Is it changing and/or entering a new level of maturity? Yes. It’s attracting people. You’re going to get more congestion. You’re going to get some people like myself to fall in love with the place and want to live there. So it puts pressure on housing demand. This is more of an international discussion, but it’s impacting Victoria because Victoria is part of the international equation.

What kind of vision do you have for the Hudson, or the city, generally speaking — and how does your vision differ from that of other developers?

We committed to bringing life back into your north end of town. … (It) was dying a slow death. We’re obviously pretty excited to have participated or even driven the changes in that north end. It’s not just another project. We have plans to spend money in that carriageway that no one’s telling us to spend. We just think it’s the right thing to do to give everybody in that area that sense of pride and individuality. Often development’s about plunking up the building and leaving.

What do you see as your role as a developer in alleviating Victoria’s housing crisis both for homeowners and renters?

Everyone blames the developers or they blame the politicians, but I think at the end of the day we all were just a bit asleep at the switch and we didn’t see the demand building. Now we’re all scrambling to fix the gap. There is no shortage of bureaucracy and steps you have to go through to get these things out of the ground. I say that more about other areas. I think Victoria has been pretty good. But I see a chronic understaffing and I know they could use some help to process things quicker.

Victoria city council recently rejected a purpose-built apartment complex in Fairfield after neighbours objected. The younger councillors seemed to favour the project while the older ones had reservations, which mirrors the generational divide — young people who can’t afford high real-estate prices tend to favour more density whereas older folks who already own their single-family homes like things as they are. What are your thoughts on that dynamic?

I think that if any city council anywhere is rejecting rental properties because of the popularity contest, they should be shamed. And that’s going to bite me, I’m sure.

What do you think of the new NDP government’s proposed taxes on foreign owners and speculators?

I’m not suggesting there shouldn’t be programs, but they simply didn’t think it out very well.

What impact do you think those taxes will have on your development plans, particularly for Victoria?

For whatever reason the government is pretending that the supply problem is not a problem. They’re trying to step on the demand side of it. That part is [as] naive of general economic management as I’ve ever heard. In our business, it’s not really going to affect us in any way. It’s those poor souls that have built up all their equity in their home and they’re aging out of that single-family home and they want to sell out to move and to put some money in the bank — that’s the market that’s hurting.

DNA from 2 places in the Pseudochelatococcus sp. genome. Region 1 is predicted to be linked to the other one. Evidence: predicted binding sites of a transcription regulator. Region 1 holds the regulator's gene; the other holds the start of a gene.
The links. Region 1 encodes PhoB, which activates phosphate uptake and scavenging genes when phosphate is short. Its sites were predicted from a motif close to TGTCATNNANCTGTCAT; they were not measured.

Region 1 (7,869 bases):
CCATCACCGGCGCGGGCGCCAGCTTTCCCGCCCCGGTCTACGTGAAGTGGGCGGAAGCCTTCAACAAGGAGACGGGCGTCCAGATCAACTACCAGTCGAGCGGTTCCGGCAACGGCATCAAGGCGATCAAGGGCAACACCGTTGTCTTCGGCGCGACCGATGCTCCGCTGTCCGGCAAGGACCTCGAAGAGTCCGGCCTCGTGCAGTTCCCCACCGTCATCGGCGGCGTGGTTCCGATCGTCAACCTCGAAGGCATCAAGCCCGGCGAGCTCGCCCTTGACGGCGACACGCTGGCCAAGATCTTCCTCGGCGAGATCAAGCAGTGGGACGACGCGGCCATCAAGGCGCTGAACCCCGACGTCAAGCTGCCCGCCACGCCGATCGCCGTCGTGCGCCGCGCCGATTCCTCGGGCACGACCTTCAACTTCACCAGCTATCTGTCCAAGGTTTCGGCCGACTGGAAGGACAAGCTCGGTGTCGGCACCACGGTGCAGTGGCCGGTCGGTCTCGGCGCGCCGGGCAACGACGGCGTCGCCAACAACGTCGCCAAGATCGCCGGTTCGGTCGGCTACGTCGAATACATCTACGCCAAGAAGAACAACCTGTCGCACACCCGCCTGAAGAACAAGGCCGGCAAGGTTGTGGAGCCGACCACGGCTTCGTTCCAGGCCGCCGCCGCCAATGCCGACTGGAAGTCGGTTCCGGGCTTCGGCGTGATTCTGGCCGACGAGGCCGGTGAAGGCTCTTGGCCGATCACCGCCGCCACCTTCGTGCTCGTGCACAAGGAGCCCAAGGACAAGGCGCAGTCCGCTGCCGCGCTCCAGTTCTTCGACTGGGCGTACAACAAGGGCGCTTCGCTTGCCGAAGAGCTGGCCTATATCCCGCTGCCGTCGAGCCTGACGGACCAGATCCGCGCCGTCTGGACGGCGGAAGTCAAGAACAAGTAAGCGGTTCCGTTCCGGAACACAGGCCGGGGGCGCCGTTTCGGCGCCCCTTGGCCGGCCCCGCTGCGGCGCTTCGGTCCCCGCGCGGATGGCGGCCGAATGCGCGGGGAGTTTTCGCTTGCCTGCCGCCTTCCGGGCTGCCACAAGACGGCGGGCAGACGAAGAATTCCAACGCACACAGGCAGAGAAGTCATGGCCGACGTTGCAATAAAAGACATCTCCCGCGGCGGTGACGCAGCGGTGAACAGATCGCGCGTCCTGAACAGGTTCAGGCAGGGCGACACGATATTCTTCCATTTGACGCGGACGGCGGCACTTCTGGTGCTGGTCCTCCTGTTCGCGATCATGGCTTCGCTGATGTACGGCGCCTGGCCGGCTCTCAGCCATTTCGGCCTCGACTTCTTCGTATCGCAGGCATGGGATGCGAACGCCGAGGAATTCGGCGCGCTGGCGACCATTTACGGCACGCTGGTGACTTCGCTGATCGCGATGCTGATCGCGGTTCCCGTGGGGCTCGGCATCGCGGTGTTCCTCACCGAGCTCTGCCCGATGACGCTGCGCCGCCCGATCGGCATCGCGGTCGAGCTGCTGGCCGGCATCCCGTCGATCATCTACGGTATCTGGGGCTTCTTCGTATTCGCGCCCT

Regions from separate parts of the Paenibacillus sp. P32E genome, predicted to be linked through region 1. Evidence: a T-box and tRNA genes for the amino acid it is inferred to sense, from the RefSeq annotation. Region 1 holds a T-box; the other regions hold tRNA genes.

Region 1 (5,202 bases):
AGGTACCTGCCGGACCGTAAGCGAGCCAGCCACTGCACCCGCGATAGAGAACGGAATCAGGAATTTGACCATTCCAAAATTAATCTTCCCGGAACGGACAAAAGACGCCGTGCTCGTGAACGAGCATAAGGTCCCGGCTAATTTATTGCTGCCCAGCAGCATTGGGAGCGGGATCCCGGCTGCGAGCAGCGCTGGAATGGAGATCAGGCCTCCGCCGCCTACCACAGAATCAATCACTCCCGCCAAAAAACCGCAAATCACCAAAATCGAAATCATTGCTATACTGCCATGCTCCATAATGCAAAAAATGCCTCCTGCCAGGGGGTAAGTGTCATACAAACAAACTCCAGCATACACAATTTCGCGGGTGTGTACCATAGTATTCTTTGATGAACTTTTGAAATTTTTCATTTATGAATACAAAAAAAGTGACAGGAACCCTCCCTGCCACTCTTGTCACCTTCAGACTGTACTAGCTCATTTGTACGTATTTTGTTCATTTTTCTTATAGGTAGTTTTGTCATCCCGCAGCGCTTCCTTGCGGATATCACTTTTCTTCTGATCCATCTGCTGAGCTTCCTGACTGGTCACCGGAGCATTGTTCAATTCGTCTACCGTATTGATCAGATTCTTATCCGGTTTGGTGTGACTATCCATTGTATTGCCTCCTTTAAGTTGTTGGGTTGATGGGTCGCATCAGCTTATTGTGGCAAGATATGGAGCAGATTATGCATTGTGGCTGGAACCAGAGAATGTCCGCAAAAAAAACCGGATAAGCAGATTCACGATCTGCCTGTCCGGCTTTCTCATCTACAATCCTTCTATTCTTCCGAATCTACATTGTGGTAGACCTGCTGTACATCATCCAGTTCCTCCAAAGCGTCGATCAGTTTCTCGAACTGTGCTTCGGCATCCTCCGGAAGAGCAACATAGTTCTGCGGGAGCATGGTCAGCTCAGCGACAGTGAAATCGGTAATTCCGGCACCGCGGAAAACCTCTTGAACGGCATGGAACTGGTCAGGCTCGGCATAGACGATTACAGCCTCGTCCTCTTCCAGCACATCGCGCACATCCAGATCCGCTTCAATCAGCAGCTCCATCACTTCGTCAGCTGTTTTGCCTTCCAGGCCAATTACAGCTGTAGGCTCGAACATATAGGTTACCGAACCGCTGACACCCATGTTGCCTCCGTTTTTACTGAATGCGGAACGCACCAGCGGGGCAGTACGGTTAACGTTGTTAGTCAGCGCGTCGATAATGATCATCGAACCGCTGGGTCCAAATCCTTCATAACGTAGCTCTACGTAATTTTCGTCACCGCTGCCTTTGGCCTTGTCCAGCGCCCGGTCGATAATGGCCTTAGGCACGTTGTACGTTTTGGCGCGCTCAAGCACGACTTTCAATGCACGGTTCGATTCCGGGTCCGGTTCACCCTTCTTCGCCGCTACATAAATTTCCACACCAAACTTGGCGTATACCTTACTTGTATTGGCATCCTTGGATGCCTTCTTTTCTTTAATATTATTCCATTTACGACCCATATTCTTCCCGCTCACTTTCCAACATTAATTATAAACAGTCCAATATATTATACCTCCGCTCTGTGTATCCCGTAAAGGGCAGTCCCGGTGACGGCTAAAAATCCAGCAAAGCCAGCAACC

What other plans do you have for Victoria or the rest of Vancouver Island?

We’re always looking. In addition to building our market housing and our rentals, we do work with a fair amount of non-profits. We have one, I think, in Langford and one just outside of Langford. We parlay our construction skill set and our project management skill set to helping these non-profits realize the equity they might have in under-utilized land. I consider ourselves a Victoria developer as much as we’re a Vancouver developer.

Why, even though you’re building probably the most important asset for people, do you think property developers come in for such widespread derision?

We do business in places other than British Columbia and I’d say British Columbia is the only place [where] I’ve experienced [that] if somebody is making money they must be doing something wrong.

What do you think are the biggest challenges the Capital region faces in terms of livability?

You certainly do have traffic problems. Either you need more employment in the West Shore to get people off the highway or you need to improve the highway or have some transit. Transit’s the big one. The homeless problem, which is everywhere, needs to be addressed more aggressively. That can only happen with true partnership through different levels of government and private enterprise.

What are your concerns about another economic downturn similar to 2008/2009 that stalled progress on the Hudson project?

Short of the government running out of money, even if no one was buying homes, we need a heck of a lot of rental homes built. And that’s going to come by way of government assistance. We’re pretty quick on our feet. We’ll shift gears. If there’s another economic downturn, which I don’t believe there will be in any short order, we’re quite happy to convert our latest condo projects to rental because we need rental.

Any other plans for building in Victoria?

We are in discussions with other landowners around us and in other parts of Victoria. But, of course, those aren’t negotiations I can talk about. We do have another property on Pandora that we intend [to build] a rental tower on.

What would you like to stress about your role as a property developer in Victoria?

Townline’s a significant developer in Victoria. We’ve done really good things there and I know we’re really proud of what we’ve done for that north end of town. I know your planning departments and your council all appreciate the life that’s come into that end of town, which we have been the catalyst for. I’m quite happy to wear that. We did this. This is our vision, our risk, and we’re very proud of it. 

This article is from the June/July 2018 issue of Douglas.